I accidentally spoiled myself that Junko was the mastermind, but thankfully, not how or why she was the mastermind, which are really the more important and shocking spoilers, so the impact of the reveal wasn't dulled in the slightest.
I'm always happy when there's a female villain who a) isn't the right-hand man of the villain b) doesn't have sexuality as her core characteristic (while Junko is clearly turned on by the idea of despair, the fact of the matter remains that it's not her main motivation or defining characteristic and, more importantly, she never uses her looks or seduction to commit acts of evil) and c) is the main goddamn villain, so I appreciated Junko on the level that she filled all of those criteria, with a memorable personality to top it off.
That said, I'm unsure how much I liked Junko as a villain, and I think this might be because she was exposed as such so late in the game. She couldn't have been introduced any other way, I know, but I think in order for a villain to really resonate as villain to me, I need to see them being the villain, committing the atrocious acts, having presence on-screen, and not hiding behind a different persona. I did enjoy her time on screen, however, and the way she gleefully committed suicide, with the final shot of her rocking in a chair with Monobear in her lap, waiting to be crushed, was pretty chilling.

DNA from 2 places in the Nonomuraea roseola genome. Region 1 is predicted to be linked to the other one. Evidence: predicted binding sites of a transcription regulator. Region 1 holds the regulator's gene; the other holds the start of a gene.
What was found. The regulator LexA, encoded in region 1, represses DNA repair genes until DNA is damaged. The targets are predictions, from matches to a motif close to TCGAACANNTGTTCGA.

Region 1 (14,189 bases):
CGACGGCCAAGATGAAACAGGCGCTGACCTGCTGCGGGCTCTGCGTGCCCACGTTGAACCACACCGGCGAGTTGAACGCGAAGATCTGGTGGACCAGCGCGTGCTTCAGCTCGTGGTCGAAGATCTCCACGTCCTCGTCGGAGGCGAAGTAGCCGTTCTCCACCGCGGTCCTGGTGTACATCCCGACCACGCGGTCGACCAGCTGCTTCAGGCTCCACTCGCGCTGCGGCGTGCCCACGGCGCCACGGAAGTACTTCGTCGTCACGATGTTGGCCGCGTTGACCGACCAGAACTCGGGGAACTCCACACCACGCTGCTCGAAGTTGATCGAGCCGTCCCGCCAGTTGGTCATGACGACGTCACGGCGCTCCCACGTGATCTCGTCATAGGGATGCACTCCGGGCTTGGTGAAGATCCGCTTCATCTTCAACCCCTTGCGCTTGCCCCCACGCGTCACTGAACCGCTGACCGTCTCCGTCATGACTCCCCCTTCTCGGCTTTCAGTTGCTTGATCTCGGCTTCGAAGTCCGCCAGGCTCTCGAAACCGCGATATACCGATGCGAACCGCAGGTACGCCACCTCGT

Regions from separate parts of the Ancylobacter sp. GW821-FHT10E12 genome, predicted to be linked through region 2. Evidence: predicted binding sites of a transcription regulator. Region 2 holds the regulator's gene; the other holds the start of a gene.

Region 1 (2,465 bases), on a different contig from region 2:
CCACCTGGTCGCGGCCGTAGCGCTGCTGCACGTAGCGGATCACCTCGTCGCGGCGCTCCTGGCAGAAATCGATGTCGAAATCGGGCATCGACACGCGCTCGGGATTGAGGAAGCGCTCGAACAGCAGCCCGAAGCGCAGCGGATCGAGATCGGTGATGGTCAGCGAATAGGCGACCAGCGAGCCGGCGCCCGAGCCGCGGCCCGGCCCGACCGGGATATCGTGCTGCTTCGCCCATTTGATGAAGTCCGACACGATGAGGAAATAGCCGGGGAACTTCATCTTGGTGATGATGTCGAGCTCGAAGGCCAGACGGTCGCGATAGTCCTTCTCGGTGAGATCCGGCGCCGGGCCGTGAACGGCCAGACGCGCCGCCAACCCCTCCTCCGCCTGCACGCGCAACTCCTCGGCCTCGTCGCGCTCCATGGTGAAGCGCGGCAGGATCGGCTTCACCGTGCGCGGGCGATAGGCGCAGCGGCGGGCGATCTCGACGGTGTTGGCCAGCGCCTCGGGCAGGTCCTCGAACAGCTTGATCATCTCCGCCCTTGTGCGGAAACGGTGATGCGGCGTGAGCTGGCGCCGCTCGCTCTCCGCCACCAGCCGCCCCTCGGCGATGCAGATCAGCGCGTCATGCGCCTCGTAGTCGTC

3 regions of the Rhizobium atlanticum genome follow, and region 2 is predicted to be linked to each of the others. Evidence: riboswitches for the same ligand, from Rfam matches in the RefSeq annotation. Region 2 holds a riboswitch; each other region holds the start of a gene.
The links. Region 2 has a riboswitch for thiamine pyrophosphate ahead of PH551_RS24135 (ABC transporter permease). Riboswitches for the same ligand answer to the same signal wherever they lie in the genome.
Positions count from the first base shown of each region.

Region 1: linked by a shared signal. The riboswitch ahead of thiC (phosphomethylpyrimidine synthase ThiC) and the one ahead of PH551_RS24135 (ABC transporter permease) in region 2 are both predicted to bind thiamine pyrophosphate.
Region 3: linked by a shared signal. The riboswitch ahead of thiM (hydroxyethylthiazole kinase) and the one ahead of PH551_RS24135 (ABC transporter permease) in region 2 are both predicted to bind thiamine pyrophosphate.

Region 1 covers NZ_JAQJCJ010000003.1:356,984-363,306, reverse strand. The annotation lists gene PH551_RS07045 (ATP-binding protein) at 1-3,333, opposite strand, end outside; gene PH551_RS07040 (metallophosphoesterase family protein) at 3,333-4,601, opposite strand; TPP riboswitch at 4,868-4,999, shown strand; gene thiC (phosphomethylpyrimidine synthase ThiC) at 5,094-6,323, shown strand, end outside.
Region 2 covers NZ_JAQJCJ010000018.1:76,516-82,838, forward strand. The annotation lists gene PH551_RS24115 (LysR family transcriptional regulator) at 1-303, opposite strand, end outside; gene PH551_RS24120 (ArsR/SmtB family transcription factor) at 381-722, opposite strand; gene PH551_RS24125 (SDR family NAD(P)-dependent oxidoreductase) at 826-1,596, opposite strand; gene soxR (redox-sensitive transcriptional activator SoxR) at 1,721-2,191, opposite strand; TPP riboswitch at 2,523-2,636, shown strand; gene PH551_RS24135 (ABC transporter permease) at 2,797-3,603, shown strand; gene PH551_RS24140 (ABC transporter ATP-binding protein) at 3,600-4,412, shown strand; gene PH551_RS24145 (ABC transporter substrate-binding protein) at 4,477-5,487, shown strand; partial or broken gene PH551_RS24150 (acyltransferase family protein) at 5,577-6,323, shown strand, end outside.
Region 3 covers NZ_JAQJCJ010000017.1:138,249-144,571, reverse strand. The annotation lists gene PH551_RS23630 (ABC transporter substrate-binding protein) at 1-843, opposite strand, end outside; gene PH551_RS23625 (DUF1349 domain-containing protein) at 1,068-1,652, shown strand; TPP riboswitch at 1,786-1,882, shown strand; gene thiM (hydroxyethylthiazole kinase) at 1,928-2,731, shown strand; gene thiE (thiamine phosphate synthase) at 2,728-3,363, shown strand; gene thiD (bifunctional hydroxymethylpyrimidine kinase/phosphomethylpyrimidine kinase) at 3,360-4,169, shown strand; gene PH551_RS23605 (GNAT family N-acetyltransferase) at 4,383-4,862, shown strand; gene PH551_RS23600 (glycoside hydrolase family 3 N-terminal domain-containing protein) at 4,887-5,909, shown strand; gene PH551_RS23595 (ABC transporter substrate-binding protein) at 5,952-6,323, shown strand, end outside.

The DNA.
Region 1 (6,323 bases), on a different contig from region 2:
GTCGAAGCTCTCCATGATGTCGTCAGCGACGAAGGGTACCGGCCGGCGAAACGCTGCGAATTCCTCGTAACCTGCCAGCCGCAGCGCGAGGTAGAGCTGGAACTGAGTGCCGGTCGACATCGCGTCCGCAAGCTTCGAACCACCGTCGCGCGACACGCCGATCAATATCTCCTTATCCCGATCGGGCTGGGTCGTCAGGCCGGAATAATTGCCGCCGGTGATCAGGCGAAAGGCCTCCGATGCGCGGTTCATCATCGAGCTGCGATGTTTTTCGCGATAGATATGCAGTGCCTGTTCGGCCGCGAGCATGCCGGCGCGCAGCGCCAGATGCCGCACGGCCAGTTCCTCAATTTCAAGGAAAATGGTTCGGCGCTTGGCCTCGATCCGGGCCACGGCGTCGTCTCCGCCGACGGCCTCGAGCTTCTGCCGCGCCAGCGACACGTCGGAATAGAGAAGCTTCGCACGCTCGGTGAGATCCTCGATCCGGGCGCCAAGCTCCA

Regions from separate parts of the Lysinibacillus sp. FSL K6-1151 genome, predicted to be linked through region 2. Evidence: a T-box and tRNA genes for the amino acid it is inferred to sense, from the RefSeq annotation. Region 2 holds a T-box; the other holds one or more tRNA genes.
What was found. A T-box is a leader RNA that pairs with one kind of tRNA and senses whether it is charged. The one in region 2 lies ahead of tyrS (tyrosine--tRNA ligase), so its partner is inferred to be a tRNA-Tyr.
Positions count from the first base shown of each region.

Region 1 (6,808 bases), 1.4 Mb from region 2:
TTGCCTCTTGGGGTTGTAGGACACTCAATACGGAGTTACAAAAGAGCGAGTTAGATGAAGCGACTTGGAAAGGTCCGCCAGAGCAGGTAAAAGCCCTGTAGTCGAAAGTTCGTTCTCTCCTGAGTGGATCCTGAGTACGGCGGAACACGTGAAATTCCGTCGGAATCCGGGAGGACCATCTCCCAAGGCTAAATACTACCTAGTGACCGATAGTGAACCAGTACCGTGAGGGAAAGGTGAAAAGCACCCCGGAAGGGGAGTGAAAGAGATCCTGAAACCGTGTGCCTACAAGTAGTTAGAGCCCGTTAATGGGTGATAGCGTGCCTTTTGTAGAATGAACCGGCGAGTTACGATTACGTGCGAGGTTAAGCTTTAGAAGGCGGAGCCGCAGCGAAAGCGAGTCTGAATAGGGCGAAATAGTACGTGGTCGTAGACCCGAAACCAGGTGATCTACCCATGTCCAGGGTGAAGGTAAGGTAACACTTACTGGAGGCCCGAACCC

The reveal that she did it all because she had a hard-on for despair was another thing that left me with mixed feelings, partly because of all the build up, and partly because it had already been hammered in our heads throughout the games that Monobear wants nothing less than despair. It's tough, because I'm not sure what I'd have preferred out of it (and no, a tragic backstory is not one of them) or if I'd even change anything at all. It fits perfectly thematically, yet it left me feeling hollow. Maybe it's just a matter of taste, where I can't explain or convey it, it simply is.
I think I had a feeling the outside world was in complete chaos a while back, but the end of the world is always a fright-button for me, so the predicament the students landed in (to live in a building for the rest of their lives while hell on earth was happening outside; then losing their memory and finding out they've woken up two years into the future) was pretty goddamn scary. I thought the Monobear imagery was a little silly, though I like to think Junko had just tampered with and exaggerated some of the photos to induce more shock in the students.
I did like the very end, with all of them sort of reluctant at first to enter into a world that might or might not be in complete wreckage at this point, but ending in them having a unified sense of hopefulness that they'll make it through no matter how ugly it is.
Next up: my thoughts on the series overall.